A recent New York Times article reported that Chinese President Xi Jinping is set to rule indefinitely after a change in the Chinese constitution eliminated presidential term limits. It went on to state that China is bracing for a new cold war with the U.S., due in part to President Trump’s plans to upgrade American nuclear forces. A Chinese official was quoted as saying, “In the Asia-Pacific, the dominant role of the United States in a political and military sense will have to be readjusted.” The Chinese believe America is a superpower in decline.
Russian President Vladimir Putin seems to agree with his Chinese friends. This week he announced the development of two new Russian nuclear weapons that he says can penetrate U.S. missile defenses. His presentation included an animation showing multiple warheads descending on Florida. It was like a presentation by North Korea’s Kim Jong-un. Putin had the audacity to show nuclear warheads descending on our country and Trump’s favorite vacation spot. Trump had no comment in response.
Several articles have suggested that Russia transferred some of its Soviet-era technology to North Korea, jump starting this rouge nation’s missile and nuclear program. In time I think we will learn that Putin did exactly that. Any situation he can orchestrate to harass and challenge the U.S. as a global power furthers his agenda and he will eagerly do it.
Unfortunately, I can understand why the Chinese believe the U.S. is in decline and it didn’t just start with Trump. President George W. Bush pushed through large tax cuts, bumbled into two horribly wasteful wars and left office in the face of a vicious recession that his incompetent administration helped cause.
President Barack Obama entered office saddled with the Bush legacy. It was a time for bipartisan action to solve the problems, something Congress had typically done. But Senate Minority Leader Mitch McConnell and his GOP caucus wanted none of that. They obstructed every effort Obama made to turn the economy around and get people back to work. The Republican Tea Party wave in the 2010 election further exacerbated the congressional dysfunction and partisan divides that are weakening our country.
Then after eight years under Obama’s leadership with the economy on the mend, unemployment low and deficits more manageable, Donald J. Trump was elected president.
No doubt the Chinese watched with keen interest as Putin’s henchmen blatantly attacked the U.S. democratic election process in 2016 and noted that there was no retaliatory response from either Trump or Republicans in Congress. They must have felt emboldened when America elected a man who is so obviously unfit to be president and Republicans in Congress fell in line to support him.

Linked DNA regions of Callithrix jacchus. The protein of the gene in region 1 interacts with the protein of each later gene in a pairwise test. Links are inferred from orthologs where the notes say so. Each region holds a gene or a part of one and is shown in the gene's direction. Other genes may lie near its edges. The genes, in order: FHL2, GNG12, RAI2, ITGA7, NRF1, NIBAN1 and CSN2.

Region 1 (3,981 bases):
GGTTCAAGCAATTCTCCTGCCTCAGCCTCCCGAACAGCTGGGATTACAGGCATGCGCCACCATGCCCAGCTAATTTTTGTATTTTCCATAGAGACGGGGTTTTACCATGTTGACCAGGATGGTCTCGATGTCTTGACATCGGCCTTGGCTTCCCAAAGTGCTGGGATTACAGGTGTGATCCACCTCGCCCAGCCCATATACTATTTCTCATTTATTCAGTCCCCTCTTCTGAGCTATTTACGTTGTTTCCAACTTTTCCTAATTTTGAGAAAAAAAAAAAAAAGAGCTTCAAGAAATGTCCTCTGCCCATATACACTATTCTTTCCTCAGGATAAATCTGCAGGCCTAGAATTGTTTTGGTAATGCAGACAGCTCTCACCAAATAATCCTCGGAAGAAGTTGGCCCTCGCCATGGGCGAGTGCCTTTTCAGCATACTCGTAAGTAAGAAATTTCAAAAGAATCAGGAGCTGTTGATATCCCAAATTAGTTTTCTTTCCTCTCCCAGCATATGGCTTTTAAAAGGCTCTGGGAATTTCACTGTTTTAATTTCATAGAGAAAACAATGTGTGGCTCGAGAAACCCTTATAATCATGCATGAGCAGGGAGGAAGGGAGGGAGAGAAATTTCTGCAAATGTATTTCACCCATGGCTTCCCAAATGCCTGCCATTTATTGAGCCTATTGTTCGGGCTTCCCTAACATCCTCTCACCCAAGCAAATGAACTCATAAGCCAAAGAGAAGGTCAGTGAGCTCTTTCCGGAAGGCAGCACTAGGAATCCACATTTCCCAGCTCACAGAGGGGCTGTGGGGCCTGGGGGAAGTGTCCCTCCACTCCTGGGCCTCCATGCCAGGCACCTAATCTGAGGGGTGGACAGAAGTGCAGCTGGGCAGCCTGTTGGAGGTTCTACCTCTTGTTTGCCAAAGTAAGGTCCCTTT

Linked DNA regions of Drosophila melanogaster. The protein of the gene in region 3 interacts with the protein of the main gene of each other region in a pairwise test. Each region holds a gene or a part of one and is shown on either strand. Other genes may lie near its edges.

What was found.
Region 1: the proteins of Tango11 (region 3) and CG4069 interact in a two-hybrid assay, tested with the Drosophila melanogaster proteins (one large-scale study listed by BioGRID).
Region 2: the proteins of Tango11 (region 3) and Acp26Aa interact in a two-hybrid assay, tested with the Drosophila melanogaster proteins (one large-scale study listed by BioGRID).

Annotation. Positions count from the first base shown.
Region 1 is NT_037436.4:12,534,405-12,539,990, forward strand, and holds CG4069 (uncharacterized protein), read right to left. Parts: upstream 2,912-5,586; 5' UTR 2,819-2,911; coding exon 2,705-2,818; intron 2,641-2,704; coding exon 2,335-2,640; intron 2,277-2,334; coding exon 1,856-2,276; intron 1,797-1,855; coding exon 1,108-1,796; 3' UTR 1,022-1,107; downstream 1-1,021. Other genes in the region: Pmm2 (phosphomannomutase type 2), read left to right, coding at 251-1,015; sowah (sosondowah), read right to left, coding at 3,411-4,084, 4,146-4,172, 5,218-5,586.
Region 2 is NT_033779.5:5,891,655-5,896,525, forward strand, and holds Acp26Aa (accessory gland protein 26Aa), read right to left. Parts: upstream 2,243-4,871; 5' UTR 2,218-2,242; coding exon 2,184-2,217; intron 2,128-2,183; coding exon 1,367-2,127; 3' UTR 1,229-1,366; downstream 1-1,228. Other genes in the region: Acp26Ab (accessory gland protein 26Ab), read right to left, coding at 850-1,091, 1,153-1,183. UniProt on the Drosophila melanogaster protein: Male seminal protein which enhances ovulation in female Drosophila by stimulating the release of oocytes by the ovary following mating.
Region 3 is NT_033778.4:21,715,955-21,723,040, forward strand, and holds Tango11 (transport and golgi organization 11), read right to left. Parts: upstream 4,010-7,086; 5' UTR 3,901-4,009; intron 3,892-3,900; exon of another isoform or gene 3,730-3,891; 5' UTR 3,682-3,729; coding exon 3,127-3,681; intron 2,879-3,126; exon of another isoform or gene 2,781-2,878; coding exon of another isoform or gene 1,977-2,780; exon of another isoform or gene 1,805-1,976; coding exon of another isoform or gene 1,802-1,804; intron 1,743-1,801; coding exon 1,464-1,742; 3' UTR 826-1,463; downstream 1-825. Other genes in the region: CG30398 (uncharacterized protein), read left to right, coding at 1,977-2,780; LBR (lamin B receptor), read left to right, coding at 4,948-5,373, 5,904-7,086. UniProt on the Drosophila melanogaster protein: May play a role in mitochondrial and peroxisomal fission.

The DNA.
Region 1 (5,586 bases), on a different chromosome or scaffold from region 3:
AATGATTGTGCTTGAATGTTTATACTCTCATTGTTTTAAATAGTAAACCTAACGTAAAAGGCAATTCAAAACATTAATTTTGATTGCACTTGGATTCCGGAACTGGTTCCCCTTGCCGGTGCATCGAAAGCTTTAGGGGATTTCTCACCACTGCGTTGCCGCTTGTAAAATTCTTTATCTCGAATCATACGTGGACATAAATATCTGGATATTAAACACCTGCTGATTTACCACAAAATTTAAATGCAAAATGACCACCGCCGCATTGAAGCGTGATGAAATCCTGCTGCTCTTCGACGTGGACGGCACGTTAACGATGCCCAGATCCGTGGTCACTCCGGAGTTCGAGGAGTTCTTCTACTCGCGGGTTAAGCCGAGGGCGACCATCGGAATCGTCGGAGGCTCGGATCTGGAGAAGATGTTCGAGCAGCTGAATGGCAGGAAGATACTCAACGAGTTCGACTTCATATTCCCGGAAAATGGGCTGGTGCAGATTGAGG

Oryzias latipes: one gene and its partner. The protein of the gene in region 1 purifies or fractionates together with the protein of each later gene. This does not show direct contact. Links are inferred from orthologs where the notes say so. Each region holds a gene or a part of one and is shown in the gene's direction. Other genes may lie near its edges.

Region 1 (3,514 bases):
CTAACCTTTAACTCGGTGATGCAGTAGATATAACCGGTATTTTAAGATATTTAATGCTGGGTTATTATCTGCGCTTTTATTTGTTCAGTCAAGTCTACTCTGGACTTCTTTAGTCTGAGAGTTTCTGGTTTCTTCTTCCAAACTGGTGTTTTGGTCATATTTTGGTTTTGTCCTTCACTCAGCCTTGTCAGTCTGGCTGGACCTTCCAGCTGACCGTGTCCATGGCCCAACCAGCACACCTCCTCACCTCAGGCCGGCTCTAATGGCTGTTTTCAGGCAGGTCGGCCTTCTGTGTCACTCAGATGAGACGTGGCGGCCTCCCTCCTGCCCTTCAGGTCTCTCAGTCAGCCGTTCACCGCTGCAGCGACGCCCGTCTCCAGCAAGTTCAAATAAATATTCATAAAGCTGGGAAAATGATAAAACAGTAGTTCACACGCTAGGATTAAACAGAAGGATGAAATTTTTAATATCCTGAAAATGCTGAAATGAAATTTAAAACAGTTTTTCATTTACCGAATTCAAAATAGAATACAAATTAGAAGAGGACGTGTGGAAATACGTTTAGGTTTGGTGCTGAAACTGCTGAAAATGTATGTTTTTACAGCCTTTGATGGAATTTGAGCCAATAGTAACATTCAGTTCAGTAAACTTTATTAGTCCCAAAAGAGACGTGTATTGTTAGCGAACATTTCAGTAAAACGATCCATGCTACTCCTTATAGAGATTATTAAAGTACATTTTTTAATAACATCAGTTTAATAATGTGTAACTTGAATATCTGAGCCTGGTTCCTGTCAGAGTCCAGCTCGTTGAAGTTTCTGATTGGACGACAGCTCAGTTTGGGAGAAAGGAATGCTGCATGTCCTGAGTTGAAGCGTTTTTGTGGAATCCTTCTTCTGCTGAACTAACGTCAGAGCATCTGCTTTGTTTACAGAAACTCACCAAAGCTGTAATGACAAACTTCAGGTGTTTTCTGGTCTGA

Against the wishes of his base, Obama negotiated the Trans Pacific Partnership to counter China’s ambitions in the Pacific Rim. The Chinese no doubt cheered when Trump rejected the TPP on his first day in office. They were eager to accept an invitation to assume leadership in this huge, strategically important region. Free trade Republicans were silent.
Trump quickly built on the polarization and dysfunction he inherited from a GOP-led Congress. Thanks to him, white nationalists were suddenly gaining a voice in U.S. politics. Immigrants, who have been the strength of American culture, were viewed as threats instead of assets. And everything Obama accomplished was targeted for elimination, no matter how beneficial it was.
Congress made one effort to punish Russia for election hacking by enacting more sanctions. Trump simply ignored them. He preferred to attack the Justice Department, the FBI and America’s judicial system. Sadly, Republicans like House Intelligence Committee Chairman Rep. Devin Nunes (R-Calif.) joined in the effort to discredit these important institutions of democracy.
Putin and Xi Jinping are savvy, ruthless politicians with decades of experience. They know how to get what they want. Trump would rather play golf than strategize and tweet about petty issues rather than set sound policies for America’s role in the global economy and power structure. He runs the government like a reality TV show without a script.
There are countless examples of Trump’s leadership failures, but consider his abrupt announcement on Thursday that the U.S. would impose steep tariffs on steel and aluminum next week. It was irrational, unplanned and poorly executed. Some believe it was an angry reaction to the chaos that has engulfed his White House.
The tariffs edict will primarily damage our allies and our friendly neighbor, Canada. Perhaps after he finishes playing golf this weekend, someone will have the courage to tell Trump what a bad idea trade wars are. And if he flippantly decides to change his mind next week, what does that say about America’s leadership in the future? Is it any wonder the Chinese believe the U.S. is in decline?
Removing Republicans from control of Congress in the midterm elections would be a good first step in telling the world that the Trump/Republican agenda does not have popular support. It would be a rejection of tax cuts for the wealthy, distain for the environment and worship of the gun.
But beyond that, how does this democratic republic — with its system of government that has long been a shining example for the world — deal with the unethical, unstable and inept man who sits in the Oval Office?
I believe the answer to that question will determine whether the Chinese are right or wrong.